Who would be your dream artist/writer/band to collaborate with?  I really admire Charlie Puth. Music just flows out of him and he’s exactly the kind of musician I aspire to be. I love how the music he writes, sings and produces is all already pre-crafted in his head, and his job is to organise it, which he does amazingly well. That’s what I’ve found in myself as a writer, singer and producer. Making a song with Charlie would be a dream come true for me, especially because I still have so much to learn from him.

What would you say to someone aged 8-18 who is thinking about entering the Song Academy Young Songwriter competition next year? Do you have any tips for them?  If I could give a young songwriter some advice, it would be to write and write, because if it comes from the heart, eventually you’ll create something incredible.

What do you like about the Song Academy Young Songwriter competition?  I like how the competition pushes young people and encourages creativity, allowing songs that might not otherwise be out there, a chance to shine.

Joe Lever – Clapham Junction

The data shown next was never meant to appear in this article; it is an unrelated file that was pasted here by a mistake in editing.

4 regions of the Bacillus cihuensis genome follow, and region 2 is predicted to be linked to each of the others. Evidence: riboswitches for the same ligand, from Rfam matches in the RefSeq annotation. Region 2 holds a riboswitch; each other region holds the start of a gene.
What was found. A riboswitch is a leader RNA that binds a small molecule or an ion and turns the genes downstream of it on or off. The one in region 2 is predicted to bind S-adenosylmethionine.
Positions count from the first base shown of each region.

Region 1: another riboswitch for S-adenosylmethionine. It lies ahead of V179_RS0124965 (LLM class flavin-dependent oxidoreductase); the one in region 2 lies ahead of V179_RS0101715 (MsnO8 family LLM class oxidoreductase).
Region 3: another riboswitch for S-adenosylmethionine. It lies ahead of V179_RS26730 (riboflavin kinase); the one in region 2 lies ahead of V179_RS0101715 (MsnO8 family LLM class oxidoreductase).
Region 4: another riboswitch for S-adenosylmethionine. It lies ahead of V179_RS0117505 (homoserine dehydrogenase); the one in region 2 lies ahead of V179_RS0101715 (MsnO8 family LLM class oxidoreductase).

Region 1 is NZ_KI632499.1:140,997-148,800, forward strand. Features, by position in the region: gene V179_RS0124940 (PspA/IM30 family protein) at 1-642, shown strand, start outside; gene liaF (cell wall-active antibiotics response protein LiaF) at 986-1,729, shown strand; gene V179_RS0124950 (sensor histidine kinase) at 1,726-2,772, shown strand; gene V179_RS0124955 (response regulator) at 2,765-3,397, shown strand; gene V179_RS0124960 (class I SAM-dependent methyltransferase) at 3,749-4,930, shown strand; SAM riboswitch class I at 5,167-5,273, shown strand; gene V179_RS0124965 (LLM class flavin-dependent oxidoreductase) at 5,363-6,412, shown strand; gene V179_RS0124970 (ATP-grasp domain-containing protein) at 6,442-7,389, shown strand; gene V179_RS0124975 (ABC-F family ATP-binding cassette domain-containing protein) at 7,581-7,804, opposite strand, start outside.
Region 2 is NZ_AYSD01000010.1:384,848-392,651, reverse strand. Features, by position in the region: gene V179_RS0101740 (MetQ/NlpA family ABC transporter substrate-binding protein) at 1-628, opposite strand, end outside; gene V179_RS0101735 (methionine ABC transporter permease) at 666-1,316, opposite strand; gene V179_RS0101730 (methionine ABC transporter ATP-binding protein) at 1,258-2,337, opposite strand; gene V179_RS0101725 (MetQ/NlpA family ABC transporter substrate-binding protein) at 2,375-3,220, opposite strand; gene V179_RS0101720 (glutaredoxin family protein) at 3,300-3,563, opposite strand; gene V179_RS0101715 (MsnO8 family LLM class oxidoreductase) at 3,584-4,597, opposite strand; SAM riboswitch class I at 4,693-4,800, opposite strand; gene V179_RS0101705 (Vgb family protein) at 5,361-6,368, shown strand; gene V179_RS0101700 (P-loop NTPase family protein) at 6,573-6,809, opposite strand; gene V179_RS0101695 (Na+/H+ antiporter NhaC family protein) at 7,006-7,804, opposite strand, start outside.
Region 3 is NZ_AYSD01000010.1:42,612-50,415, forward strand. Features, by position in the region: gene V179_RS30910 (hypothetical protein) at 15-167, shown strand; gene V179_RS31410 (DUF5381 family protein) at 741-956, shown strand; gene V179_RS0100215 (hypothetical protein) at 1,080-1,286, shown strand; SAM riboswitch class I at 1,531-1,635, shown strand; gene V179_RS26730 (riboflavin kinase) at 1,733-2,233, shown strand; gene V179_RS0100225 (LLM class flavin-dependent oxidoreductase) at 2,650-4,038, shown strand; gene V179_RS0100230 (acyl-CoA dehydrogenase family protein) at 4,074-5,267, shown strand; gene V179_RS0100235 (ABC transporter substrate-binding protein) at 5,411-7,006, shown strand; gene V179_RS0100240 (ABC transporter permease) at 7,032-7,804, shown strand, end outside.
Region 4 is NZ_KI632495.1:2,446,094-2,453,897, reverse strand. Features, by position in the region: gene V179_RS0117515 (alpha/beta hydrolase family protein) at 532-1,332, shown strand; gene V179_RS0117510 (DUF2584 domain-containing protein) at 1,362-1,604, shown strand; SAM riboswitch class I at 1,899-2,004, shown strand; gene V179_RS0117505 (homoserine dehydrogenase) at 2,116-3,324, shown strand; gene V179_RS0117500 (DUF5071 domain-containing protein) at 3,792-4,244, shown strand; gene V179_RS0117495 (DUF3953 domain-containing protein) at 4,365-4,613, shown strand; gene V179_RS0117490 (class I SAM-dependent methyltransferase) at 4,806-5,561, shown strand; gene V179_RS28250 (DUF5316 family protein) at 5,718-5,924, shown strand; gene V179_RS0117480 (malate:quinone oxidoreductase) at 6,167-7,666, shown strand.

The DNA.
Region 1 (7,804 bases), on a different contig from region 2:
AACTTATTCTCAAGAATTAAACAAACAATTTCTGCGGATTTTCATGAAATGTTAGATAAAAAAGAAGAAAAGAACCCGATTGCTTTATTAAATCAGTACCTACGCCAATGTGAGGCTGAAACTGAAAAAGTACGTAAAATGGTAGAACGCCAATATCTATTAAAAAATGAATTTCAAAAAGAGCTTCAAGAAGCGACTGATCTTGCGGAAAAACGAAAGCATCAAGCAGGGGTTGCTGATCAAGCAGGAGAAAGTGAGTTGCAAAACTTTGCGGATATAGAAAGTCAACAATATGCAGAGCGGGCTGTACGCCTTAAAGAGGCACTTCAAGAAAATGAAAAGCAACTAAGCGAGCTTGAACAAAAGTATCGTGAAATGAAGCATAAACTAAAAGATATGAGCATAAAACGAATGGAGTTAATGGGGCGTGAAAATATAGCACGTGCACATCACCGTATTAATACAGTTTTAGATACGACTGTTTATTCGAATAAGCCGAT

What inspired you to write your finalist song?  I started out creating and then shaping the chords, and from there with the lyrics, I painted a picture of escape to a more vibrant world, away from our lockdown and the other pressures of life. Whilst they don’t describe the song, these pressures are very much an inspiration for writing it.

What got you into writing songs?  I’ve been doing it for a pretty long time – it stems from listening to great music, great artists (old and new), and then from a young age just wanting to be like those artists.

What is your favourite part of the song writing process?  Definitely the musical side of things- sat at the piano, finding some great jazzy chords, and working from there is really what comes most naturally to me.

Describe your setup that you used to write your #SAYS21 entry, was it just a pen and paper or a fully kitted out studio?  For my entry, I just recorded the song with my setup at home- I basically did a live version of me playing (piano) and singing with my mic and midi.